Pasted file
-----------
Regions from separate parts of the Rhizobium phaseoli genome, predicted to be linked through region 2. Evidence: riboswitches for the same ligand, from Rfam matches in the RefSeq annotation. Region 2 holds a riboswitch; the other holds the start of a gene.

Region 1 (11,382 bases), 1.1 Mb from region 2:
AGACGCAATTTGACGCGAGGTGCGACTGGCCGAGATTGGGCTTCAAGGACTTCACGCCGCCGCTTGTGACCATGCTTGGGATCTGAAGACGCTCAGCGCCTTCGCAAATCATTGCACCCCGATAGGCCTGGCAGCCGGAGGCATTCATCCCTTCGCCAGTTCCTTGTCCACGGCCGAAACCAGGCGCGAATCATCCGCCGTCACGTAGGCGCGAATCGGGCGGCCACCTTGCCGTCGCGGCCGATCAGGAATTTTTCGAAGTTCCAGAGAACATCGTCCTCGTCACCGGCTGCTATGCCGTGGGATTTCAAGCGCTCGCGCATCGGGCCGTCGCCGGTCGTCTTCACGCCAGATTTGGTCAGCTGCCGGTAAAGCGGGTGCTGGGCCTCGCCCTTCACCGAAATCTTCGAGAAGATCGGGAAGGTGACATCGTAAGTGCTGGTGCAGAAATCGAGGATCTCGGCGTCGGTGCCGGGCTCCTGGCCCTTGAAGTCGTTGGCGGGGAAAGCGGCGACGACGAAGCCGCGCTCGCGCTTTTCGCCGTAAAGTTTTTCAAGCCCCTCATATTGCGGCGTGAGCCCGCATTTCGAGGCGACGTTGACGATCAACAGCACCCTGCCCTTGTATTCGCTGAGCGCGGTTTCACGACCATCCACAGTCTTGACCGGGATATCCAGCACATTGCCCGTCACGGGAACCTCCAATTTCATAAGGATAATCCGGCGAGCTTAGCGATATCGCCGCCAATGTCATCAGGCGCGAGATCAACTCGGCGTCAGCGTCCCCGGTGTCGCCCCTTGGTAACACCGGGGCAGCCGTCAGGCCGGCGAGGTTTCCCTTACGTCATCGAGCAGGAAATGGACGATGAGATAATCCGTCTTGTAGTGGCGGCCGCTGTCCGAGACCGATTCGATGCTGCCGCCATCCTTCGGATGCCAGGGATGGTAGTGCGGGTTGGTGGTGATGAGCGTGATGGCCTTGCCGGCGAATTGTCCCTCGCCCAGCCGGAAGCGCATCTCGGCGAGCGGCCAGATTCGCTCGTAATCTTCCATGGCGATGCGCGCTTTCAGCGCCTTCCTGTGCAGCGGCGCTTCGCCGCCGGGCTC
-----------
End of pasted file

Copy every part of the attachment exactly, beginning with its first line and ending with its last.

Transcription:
Regions from separate parts of the Rhizobium phaseoli genome, predicted to be linked through region 2. Evidence: riboswitches for the same ligand, from Rfam matches in the RefSeq annotation. Region 2 holds a riboswitch; the other holds the start of a gene.

Region 1 (11,382 bases), 1.1 Mb from region 2:
AGACGCAATTTGACGCGAGGTGCGACTGGCCGAGATTGGGCTTCAAGGACTTCACGCCGCCGCTTGTGACCATGCTTGGGATCTGAAGACGCTCAGCGCCTTCGCAAATCATTGCACCCCGATAGGCCTGGCAGCCGGAGGCATTCATCCCTTCGCCAGTTCCTTGTCCACGGCCGAAACCAGGCGCGAATCATCCGCCGTCACGTAGGCGCGAATCGGGCGGCCACCTTGCCGTCGCGGCCGATCAGGAATTTTTCGAAGTTCCAGAGAACATCGTCCTCGTCACCGGCTGCTATGCCGTGGGATTTCAAGCGCTCGCGCATCGGGCCGTCGCCGGTCGTCTTCACGCCAGATTTGGTCAGCTGCCGGTAAAGCGGGTGCTGGGCCTCGCCCTTCACCGAAATCTTCGAGAAGATCGGGAAGGTGACATCGTAAGTGCTGGTGCAGAAATCGAGGATCTCGGCGTCGGTGCCGGGCTCCTGGCCCTTGAAGTCGTTGGCGGGGAAAGCGGCGACGACGAAGCCGCGCTCGCGCTTTTCGCCGTAAAGTTTTTCAAGCCCCTCATATTGCGGCGTGAGCCCGCATTTCGAGGCGACGTTGACGATCAACAGCACCCTGCCCTTGTATTCGCTGAGCGCGGTTTCACGACCATCCACAGTCTTGACCGGGATATCCAGCACATTGCCCGTCACGGGAACCTCCAATTTCATAAGGATAATCCGGCGAGCTTAGCGATATCGCCGCCAATGTCATCAGGCGCGAGATCAACTCGGCGTCAGCGTCCCCGGTGTCGCCCCTTGGTAACACCGGGGCAGCCGTCAGGCCGGCGAGGTTTCCCTTACGTCATCGAGCAGGAAATGGACGATGAGATAATCCGTCTTGTAGTGGCGGCCGCTGTCCGAGACCGATTCGATGCTGCCGCCATCCTTCGGATGCCAGGGATGGTAGTGCGGGTTGGTGGTGATGAGCGTGATGGCCTTGCCGGCGAATTGTCCCTCGCCCAGCCGGAAGCGCATCTCGGCGAGCGGCCAGATTCGCTCGTAATCTTCCATGGCGATGCGCGCTTTCAGCGCCTTCCTGTGCAGCGGCGCTTCGCCGCCGGGCTC